Statutory Fraud in Texas

Texas Statutory Fraud

An act of fraud involves misrepresenting or deceiving someone, causing harm to that person in the process. Statutory fraud is a particular kind of fraud which involves real estate or a stock transaction. Texas law prohibits a person from using false or incomplete information when inducing another person to sign a contract. If the misrepresentation leads the person to sign a real estate contract or complete a stock transaction, that is statutory fraud.

The Elements of Statutory Fraud

There are two forms of misrepresentation that are accepted as statutory fraud in Texas. The first occurs when a person makes false claims to induce the plaintiff to enter a contract. The second form occurs when a promise is material, and a person does not intend to fulfill that promise, and because of the material promise, the plaintiff agrees to the contract. Tex. Bus. & Com. Code Ann.§27.01 (a).
The four elements which make up statutory fraud are that the defendant falsely promises some material action; the defendant does not intend to keep that promise; the defendant misrepresents information specifically to induce the plaintiff to enter into the contract; and the plaintiff enters into a contract because of the false claim. It is not necessary to prove that the speaker was knowledgeable or reckless in making the claims. Also, the property does not have to be transferred for the plaintiff to have a valid fraud case, as long as there was a contract to convey the property.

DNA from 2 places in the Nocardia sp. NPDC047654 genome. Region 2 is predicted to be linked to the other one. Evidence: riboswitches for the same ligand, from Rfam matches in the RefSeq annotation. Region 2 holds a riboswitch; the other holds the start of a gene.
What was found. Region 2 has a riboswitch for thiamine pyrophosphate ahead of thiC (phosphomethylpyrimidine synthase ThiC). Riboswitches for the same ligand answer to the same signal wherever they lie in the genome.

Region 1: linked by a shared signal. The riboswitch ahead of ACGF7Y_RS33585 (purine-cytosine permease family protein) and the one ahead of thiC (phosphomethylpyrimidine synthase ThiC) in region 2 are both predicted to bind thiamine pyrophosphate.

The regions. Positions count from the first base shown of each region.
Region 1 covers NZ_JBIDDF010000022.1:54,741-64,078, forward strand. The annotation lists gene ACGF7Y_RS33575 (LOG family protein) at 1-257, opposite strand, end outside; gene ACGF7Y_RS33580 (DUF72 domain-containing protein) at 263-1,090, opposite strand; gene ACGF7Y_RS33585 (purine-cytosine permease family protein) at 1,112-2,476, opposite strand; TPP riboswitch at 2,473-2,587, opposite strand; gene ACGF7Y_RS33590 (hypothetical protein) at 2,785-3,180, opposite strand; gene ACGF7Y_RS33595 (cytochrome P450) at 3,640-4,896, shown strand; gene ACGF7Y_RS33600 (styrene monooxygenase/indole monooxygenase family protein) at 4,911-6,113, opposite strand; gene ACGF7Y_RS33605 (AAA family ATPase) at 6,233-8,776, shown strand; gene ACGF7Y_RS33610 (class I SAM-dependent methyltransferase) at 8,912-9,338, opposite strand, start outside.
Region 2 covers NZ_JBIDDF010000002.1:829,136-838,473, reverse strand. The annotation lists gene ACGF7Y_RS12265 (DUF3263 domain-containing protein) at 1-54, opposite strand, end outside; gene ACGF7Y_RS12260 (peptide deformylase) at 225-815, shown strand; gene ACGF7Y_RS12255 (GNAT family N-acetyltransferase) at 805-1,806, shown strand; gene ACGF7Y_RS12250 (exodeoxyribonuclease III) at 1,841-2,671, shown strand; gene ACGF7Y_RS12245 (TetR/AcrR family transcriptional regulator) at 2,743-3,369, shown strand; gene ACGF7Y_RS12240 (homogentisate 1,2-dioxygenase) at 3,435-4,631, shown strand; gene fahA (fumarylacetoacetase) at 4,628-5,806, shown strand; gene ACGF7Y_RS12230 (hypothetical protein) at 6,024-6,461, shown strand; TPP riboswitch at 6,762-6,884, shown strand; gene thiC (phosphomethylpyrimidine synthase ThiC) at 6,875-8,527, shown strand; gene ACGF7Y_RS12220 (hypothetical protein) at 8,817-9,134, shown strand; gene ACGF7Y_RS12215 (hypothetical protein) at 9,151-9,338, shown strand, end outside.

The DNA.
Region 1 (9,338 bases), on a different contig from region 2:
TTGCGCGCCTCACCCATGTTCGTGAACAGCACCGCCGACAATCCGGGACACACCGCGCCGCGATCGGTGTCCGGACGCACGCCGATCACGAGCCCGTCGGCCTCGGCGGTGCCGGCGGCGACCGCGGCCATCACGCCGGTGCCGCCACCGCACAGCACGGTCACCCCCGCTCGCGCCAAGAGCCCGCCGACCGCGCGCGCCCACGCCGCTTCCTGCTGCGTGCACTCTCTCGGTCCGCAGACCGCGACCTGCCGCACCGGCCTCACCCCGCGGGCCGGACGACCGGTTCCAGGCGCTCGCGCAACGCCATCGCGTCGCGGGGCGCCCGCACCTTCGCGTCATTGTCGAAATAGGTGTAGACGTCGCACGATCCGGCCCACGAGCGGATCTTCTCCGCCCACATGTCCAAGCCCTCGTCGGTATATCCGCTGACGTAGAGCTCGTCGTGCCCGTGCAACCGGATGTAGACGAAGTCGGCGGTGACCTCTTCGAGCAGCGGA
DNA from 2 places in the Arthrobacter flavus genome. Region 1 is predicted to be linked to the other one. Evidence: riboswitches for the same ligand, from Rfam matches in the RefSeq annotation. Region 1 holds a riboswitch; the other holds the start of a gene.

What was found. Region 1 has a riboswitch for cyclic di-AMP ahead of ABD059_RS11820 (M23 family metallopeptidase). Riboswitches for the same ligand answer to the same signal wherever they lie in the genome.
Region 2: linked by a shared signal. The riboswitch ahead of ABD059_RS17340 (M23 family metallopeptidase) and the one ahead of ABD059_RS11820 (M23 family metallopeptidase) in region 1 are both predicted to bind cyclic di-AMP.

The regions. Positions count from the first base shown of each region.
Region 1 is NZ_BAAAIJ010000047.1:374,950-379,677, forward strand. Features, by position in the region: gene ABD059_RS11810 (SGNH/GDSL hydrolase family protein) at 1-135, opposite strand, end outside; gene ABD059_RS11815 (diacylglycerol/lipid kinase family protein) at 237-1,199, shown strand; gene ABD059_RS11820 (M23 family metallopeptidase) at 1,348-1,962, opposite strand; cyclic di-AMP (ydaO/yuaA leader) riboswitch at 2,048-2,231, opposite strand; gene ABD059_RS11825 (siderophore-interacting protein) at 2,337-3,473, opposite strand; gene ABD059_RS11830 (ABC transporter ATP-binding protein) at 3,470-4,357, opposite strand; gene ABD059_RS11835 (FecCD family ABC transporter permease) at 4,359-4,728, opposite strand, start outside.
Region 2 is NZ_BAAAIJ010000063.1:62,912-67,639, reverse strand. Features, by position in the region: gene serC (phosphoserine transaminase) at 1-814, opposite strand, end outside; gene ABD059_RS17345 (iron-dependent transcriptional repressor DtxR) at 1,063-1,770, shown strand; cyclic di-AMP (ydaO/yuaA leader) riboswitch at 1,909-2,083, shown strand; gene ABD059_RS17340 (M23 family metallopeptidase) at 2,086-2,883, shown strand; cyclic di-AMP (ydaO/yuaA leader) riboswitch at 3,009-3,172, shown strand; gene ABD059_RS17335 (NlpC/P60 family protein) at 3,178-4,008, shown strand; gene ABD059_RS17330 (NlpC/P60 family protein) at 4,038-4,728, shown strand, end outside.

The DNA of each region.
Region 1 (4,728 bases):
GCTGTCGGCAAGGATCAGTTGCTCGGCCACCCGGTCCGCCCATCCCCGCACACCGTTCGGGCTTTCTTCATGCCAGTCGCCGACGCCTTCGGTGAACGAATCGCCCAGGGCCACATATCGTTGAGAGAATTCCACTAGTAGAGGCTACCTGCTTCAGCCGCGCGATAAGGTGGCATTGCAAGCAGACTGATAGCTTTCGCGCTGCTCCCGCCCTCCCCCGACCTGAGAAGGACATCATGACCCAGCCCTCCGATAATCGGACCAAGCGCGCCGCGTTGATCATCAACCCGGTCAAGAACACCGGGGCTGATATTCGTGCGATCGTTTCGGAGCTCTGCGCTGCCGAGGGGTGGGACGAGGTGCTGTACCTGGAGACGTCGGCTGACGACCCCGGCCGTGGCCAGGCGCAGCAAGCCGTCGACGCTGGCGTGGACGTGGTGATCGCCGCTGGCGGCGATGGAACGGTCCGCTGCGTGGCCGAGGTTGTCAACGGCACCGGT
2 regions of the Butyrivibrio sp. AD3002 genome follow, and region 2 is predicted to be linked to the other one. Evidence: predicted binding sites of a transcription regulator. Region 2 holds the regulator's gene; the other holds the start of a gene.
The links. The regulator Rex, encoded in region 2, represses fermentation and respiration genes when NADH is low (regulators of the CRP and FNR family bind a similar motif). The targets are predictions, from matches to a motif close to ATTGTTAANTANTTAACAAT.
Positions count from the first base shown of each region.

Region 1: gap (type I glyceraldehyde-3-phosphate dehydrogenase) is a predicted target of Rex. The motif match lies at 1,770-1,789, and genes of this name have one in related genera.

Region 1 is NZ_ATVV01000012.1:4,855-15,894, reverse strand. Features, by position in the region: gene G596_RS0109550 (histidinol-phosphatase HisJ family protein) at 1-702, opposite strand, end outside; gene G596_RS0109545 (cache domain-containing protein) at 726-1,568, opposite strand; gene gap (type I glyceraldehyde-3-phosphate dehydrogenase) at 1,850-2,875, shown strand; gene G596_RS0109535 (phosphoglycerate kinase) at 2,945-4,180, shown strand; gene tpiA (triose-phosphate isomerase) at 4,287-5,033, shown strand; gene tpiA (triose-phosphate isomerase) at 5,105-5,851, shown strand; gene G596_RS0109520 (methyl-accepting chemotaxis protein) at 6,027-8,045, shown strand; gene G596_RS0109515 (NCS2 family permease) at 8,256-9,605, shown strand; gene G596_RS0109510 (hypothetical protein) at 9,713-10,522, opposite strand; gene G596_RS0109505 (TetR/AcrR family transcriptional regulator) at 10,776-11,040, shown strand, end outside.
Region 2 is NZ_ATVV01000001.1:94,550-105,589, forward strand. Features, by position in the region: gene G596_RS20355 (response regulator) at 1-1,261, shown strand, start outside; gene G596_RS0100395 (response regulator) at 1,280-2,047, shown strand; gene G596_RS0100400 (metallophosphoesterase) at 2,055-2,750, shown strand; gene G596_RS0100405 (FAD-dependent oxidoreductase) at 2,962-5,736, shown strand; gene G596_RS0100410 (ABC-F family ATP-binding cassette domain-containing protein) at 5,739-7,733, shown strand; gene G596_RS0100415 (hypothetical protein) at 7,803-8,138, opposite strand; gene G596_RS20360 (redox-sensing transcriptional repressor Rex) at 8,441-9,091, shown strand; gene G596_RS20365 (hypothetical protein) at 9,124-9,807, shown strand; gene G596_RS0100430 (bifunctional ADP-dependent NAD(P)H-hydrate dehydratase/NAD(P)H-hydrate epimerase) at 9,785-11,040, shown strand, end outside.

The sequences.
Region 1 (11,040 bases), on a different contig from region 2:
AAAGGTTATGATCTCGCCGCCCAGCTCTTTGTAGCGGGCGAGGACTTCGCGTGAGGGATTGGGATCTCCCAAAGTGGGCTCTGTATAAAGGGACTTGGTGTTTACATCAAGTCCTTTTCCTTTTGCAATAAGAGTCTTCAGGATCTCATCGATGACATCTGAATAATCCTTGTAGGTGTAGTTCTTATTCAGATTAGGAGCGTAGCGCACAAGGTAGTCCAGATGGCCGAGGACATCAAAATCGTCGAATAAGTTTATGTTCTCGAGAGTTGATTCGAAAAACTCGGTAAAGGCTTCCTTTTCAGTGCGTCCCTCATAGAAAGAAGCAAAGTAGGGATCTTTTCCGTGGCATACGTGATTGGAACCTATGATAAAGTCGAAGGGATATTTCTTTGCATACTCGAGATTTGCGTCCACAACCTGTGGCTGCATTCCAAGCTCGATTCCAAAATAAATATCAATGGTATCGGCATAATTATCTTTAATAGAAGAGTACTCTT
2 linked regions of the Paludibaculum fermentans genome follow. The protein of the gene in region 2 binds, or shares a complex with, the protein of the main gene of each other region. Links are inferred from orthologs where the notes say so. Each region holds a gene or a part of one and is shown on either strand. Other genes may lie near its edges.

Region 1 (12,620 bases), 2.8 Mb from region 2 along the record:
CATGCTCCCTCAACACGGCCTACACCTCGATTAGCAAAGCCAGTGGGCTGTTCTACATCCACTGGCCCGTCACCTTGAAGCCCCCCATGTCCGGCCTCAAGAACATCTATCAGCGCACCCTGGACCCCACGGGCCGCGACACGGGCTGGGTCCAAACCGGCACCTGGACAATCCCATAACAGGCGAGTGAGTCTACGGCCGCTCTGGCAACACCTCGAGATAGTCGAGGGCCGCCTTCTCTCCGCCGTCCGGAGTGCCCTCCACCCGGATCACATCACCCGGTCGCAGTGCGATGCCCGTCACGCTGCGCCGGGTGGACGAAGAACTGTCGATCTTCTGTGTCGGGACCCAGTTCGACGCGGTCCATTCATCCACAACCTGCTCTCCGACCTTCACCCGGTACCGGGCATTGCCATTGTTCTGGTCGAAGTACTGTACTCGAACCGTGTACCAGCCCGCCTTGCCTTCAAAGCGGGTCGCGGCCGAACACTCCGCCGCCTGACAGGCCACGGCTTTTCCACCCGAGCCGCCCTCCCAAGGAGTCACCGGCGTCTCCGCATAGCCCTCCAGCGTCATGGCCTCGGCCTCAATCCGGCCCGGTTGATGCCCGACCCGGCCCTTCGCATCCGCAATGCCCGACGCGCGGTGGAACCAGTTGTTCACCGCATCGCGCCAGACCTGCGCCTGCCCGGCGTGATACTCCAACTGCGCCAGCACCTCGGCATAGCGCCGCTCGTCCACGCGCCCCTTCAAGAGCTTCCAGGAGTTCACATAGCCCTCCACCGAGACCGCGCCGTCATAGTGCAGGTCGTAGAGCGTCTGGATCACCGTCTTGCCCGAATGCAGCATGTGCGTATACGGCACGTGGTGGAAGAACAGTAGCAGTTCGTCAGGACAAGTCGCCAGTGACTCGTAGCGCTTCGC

The Remedies for Statutory Fraud

If the plaintiff successfully proves that statutory fraud has occurred, he or she may receive compensation for actual losses, such as out-of-pocket and personal property damages. As punishment and a deterrent, the defendant may also be required to pay exemplary damages, compensation that is more than the actual loss sustained. Tex. Bus. & Com. Code Ann.§27.01 (b-d).According to Texas Business and Commerce Code § 27.01 (e), defendants may also be required to pay attorney’s fees and additional court costs and fees, including expert witness fees.

Given the complexities, penalties, and legal implications of statutory fraud, hiring a qualified lawyer is crucial to successfully navigating a claim of statutory fraud.

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